With more ways to stream online video than ever before, protecting video continues to be a key issue for copyright holders.
This is often achieved through Digital Rights Management, which is often referred to by the initials DRM. In a nutshell, DRM is an anti-piracy tool that dictates when and where digital content can be accessed.
Google is an important player in this area. The company owns the Widevine DRM technology which is used by many of the largest streaming services including Amazon, Netflix and Disney+. As such, keeping it secure is vital.
Widevine DRM comes in different levels. The L1 variant is the most secure, followed by L2 and L3. While the latter still protects content from being easily downloaded, it’s certainly not impossible to bypass, as pirates have repeatedly shown.
Despite its vulnerabilities, Google doesn’t want to make it too easy for the public at large. This became apparent a few hours ago when the company asked the developer platform GitHub to remove dozens of “Widevine L3 Decryptor” repositories.
The code, originally published by security researcher Tomer Hadad, is a proof-of-concept code Chrome extension that shows how easy it is to bypass the low-security DRM. Google was aware of this vulnerability and previously informed Krebs Security that it would address the issue.
Google Targets Widevine L3 Decryptor Code
One option would be to patch the security flaw but, for now, Google appears to be focusing on the takedown route. In a DMCA notice sent to GitHub, the company requests the immediate takedown of dozens of “Widevine L3 Decryptor” copies.
“The following git repository [sic] contain circumvention technology that enables users to illegally access video and audio works protected by copyright,” Google writes.
“This Chrome extension demonstrates how it’s possible to bypass Widevine DRM by hijacking calls to the browser’s Encrypted Media Extensions (EME) and decrypting all Widevine content keys transferred – effectively turning it into a clearkey DRM,” Google adds.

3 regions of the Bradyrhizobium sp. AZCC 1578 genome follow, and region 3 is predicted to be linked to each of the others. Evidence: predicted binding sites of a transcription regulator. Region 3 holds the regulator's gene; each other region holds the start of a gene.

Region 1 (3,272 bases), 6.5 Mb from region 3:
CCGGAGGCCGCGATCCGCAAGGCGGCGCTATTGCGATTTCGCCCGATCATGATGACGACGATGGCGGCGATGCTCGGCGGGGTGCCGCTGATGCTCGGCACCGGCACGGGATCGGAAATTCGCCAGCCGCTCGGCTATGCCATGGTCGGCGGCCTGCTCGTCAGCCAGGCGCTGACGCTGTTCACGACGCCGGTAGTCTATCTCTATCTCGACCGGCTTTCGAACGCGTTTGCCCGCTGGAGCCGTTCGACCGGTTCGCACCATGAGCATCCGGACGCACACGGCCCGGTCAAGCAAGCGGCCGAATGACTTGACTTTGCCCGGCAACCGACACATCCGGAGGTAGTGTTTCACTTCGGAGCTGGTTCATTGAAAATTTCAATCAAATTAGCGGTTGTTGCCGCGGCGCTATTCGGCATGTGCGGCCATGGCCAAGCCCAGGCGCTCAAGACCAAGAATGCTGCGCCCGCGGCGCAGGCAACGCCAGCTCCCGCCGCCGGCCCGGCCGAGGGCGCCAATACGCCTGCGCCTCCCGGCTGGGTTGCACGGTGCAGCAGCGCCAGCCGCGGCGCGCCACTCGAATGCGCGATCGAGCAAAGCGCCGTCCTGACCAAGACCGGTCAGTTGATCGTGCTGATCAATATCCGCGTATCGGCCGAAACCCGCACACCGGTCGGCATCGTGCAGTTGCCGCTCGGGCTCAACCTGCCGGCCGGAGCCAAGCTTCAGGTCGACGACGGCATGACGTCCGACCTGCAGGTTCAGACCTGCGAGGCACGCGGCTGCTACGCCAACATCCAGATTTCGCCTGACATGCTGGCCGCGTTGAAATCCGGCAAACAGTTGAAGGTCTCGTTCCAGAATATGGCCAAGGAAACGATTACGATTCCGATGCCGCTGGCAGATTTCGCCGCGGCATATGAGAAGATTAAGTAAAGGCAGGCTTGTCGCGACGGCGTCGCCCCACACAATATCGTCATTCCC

Google sees the code, which was explicitly published for educational purposes only, as a circumvention tool. As such, it allegedly violates section 1201 of the DMCA, an allegation that was also made against the youtube-dl code last month.
The takedown notice includes a long list of repositories that were all made unavailable by GitHub. This doesn’t cover the original code from Tomer Hadad, who already removed his version in late October, citing “legal reasons.”
Google views this vulnerability as a serious matter and the company says that it has also filed a Sensitive Data takedown request to prevent the Widevine’s ‘secret’ private key from being publicly shared.
Sensitive Data Request
“In addition to this request, we have filed a separate Sensitive Data takedown request of this file: /widevine-l3-decryptor as it contains the secret Widevine RSA private key, which was extracted from the Widevine CDM and can be used in other circumvention technologies.”
That last mention is interesting as private keys, which are simply a string of characters, are not seen as copyrighted or private content by everyone.
“If you distribute your key with the software, then whatever form it is in, I would not consider it “private” at all,” a commenter on Hacker News points out.
Googling the AACS Key
This ‘key controversy’ is reminiscent of an issue that was widely debated thirteen years ago. At the time, a hacker leaked the AACS cryptographic key “09 F9” online which prompted the MPAA and AACS LA to issue DMCA takedown requests to sites where it surfaced.
This escalated into a censorship debate when sites started removing articles that referenced the leak, triggering a massive backlash.
At the time, the controversial AACS key was still readily available through Google’s search engine. In that regard very little has changed. Despite Google’s sensitive data takedown request, the Widevine RSA key is easy to find through its own search engine.